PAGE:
On the first day of Russia’s invasion of Ukraine, Russian warships appeared off a small rock in the Black Sea. Snake Island was, it turned out, minimally defended. But it is strategically located and could potentially provide intelligence to Ukrainian forces about shipping in the area. And taking the island could be symbolic of Russia’s expected victory.
History will remember the reaction of the defenders. Border guard Roman Hrybov famously replied to demands to surrender “Russian warship, go F*** yourself!“. The warship sitting off the island was none other than Moskva, the most powerful warship in the Black Sea.
A Slava class cruiser, Moskva is imposing in both size and armament. She is also, naturally, the flagship of the Black Sea Fleet. Once the island was taken, and Moskva settled in to a wartime routine.
Using open source intelligence (OSINT), we have pieced together her areas of operation during the war so far. Although we only have periodic snapshots, patterns have emerged. The analysis was made with the help of independent analyst Damien Symon and others.
The Slava Class
The Russian Navy’s concept of a cruiser is different from carrier-centric U.S. Navy’s. Instead of escorting their own aircraft carrier, the Slavas are intended primarily to attack enemy carriers. This influences their design which is built around 16 supersonic anti-ship missiles. These were originally the P-500 Bazalt type but have since been upgraded to the longer-ranged P-1000 Vulkan. Both missiles are known as the SS-N-12 Sandbox to NATO.
With no aircraft carriers or other high value targets in the Black Sea the Vulkan missiles are not very relevant. But Moskva has another major weapon system which may be more useful. And it may directly affect where she is operating. The Slava class carries 64 S-300F Rif air defense missiles.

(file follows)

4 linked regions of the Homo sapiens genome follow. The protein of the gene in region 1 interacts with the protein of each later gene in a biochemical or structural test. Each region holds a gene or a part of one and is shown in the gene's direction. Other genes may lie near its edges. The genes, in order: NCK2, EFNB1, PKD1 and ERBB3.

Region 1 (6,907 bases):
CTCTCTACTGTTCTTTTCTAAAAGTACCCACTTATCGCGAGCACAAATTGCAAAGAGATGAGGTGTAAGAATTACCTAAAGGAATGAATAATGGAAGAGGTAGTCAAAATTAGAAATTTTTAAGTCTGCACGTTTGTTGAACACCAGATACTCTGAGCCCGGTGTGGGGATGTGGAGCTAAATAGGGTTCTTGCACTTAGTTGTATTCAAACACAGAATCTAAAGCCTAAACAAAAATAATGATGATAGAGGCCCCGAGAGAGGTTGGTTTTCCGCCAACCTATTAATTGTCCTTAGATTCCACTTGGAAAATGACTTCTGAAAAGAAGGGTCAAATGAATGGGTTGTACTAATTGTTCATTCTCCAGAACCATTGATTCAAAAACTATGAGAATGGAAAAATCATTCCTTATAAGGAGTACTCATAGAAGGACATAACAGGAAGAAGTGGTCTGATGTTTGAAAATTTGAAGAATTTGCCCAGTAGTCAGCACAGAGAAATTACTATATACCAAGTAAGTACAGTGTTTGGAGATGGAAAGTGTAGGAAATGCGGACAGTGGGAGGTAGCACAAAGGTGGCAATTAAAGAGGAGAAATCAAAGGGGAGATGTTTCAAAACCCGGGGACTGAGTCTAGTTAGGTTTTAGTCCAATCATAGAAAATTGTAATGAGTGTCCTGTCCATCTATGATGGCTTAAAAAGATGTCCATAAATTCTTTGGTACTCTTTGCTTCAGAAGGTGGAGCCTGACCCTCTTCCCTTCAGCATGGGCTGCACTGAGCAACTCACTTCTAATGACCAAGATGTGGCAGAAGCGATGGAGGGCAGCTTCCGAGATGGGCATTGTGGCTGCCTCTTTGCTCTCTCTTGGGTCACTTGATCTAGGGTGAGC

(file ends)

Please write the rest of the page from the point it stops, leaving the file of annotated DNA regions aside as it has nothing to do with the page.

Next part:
These long-ranged weapons allow her to cover most of the northern black sea from her patrol areas. This is likely part of an overlapping defensive zone with S-400 missiles based at Sevastopol. And possibly other similar systems deployed elsewhere on Crimea.
Snake Island, Home Base And Power Demonstration
Early in the war Moskva was principally operating in the vicinity of Snake Island. This was a relatively stand-off position relative to ongoing battles, and some distance from the strategic target of Odesa.
Odesa, also written Odessa, is Ukraine’s principle Black Sea port and is believed to have been an early objective of the Russian Advance. It is strategically and economically important. Capturing Odesa would make Ukraine almost landlocked. And likely connect to another strategic objective, creating a land bridge to Transnistria. This is a Russian backed unrecognized breakaway state in Moldova.
An early amphibious assault on Odesa did not materialize however. The most likely explanation is that the advance overland from Crimea was held up. Additionally the waters near Odesa are known to be mined.
From March 2 Russian warships began conducting intimidation missions close to Odesa. And they were possibly involved in a number of attacks on merchant ships, effectively creating a blockade. We have not seen any evidence that Moskva took an active part. Instead she remained further offshore.
An older warship, Moskva is not armed with land attack cruise missiles. The Kalibr missile, analogous to the U.S. Navy’s Tomahawk, came later. So unlike other ship types she has not played a direct role in the period barrage of cruise missiles launched against Ukraine.
Moskva, and virtually all Russian warships, periodically returned to their home port of Sevastopol on Crimea. Interestingly, she berthed in her usual position, creating a predictable pattern of movements. This may be an indicator of how Sevastopol is seen as safe from attack. It is true that it is out of range of Ukrainian missiles, and defended by layered air defenses. There has been one air defense incident over the city, when S-400 missiles were launched on March 26. This does not appear to have changed Moskva’s pattern.
As the war progressed the Russian Navy began conducting large-scale amphibious demonstrations. This involved sailing around six landing ships towards Odesa as if to conduct an assault. But then diverting at the last moment. These exercises tie up Ukrainian forces and act as a deception.
Moskva has been observed in both of the main documented examples of this. First on March 15 and then on March 30. There may be other unseen occasions. Here Moskva was surrounded by other warships or again, providing area protection from a position further out. It is intuitive that Moskva has played a command role in these operations.
As the most powerful warship in the Black Sea Fleet, and as flagship, Moskva is likely to continue to play these roles. Armed with stand-off air defenses, she is likely to remain mostly out of sight. But with Open Source Intelligence, we are able to track her much of the time.